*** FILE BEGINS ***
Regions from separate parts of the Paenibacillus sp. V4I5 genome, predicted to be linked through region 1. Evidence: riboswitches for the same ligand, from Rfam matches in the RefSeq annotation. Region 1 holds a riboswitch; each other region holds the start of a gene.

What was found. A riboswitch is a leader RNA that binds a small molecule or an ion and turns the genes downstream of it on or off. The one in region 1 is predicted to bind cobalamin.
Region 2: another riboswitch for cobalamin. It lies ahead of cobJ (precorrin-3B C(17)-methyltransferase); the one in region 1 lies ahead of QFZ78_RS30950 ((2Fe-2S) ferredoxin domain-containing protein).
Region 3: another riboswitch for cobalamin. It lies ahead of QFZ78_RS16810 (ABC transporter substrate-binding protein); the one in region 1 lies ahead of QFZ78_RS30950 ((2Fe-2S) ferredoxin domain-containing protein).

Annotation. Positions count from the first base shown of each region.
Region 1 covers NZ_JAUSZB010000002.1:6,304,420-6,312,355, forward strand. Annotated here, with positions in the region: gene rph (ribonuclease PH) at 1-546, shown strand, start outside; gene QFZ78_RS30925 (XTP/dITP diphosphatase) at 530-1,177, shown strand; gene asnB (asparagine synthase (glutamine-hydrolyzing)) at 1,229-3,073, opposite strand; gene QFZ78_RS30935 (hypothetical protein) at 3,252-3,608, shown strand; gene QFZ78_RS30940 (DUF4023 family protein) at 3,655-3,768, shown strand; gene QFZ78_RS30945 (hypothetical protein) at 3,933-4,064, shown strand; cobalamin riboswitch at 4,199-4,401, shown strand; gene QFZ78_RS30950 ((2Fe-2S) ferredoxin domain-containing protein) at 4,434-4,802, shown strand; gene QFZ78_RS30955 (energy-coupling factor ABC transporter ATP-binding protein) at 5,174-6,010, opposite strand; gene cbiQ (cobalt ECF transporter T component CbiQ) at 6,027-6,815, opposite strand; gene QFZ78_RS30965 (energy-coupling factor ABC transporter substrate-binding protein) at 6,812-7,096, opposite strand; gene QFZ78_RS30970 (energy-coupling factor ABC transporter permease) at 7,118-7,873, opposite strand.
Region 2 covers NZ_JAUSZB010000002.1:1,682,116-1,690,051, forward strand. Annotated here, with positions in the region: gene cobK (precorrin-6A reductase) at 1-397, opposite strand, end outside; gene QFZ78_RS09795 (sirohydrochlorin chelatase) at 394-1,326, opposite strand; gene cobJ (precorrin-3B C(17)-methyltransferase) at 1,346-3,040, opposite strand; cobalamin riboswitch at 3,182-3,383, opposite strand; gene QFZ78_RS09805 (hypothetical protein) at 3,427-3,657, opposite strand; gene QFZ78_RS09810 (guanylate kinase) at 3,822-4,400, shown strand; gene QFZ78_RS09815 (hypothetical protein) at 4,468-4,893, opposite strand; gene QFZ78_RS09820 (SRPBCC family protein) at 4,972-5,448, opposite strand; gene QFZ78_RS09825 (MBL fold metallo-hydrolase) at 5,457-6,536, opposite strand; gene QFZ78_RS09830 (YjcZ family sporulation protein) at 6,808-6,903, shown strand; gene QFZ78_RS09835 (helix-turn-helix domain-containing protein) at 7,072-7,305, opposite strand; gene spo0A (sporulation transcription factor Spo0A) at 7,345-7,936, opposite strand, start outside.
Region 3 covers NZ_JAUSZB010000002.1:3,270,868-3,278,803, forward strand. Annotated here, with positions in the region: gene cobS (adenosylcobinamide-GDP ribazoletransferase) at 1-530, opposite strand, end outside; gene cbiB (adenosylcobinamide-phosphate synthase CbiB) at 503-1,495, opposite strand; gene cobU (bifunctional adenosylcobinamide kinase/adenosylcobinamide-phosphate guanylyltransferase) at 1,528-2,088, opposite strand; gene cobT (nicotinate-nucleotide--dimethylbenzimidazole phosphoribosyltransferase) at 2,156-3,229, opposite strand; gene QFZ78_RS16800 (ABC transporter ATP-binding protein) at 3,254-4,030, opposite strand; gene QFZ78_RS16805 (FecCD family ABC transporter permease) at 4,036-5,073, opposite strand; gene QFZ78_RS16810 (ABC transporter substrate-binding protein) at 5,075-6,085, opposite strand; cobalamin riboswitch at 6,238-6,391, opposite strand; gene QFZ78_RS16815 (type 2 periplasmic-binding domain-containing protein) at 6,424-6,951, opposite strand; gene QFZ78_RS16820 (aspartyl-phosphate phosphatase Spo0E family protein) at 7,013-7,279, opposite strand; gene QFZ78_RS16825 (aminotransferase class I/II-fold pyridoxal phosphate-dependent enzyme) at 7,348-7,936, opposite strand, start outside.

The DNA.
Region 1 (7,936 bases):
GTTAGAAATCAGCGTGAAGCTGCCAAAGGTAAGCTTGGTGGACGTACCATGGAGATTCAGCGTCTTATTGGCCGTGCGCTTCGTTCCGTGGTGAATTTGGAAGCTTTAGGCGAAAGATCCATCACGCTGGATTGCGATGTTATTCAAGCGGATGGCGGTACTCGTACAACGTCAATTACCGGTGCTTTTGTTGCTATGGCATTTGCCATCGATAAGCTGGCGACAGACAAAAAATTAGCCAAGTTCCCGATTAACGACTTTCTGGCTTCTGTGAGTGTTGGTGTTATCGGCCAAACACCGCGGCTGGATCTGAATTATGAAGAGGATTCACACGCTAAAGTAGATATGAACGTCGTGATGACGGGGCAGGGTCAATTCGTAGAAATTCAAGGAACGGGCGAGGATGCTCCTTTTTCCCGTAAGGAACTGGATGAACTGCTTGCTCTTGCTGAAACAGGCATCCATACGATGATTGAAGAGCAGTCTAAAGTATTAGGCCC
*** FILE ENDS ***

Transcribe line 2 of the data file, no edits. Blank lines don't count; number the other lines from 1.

What was found. A riboswitch is a leader RNA that binds a small molecule or an ion and turns the genes downstream of it on or off. The one in region 1 is predicted to bind cobalamin.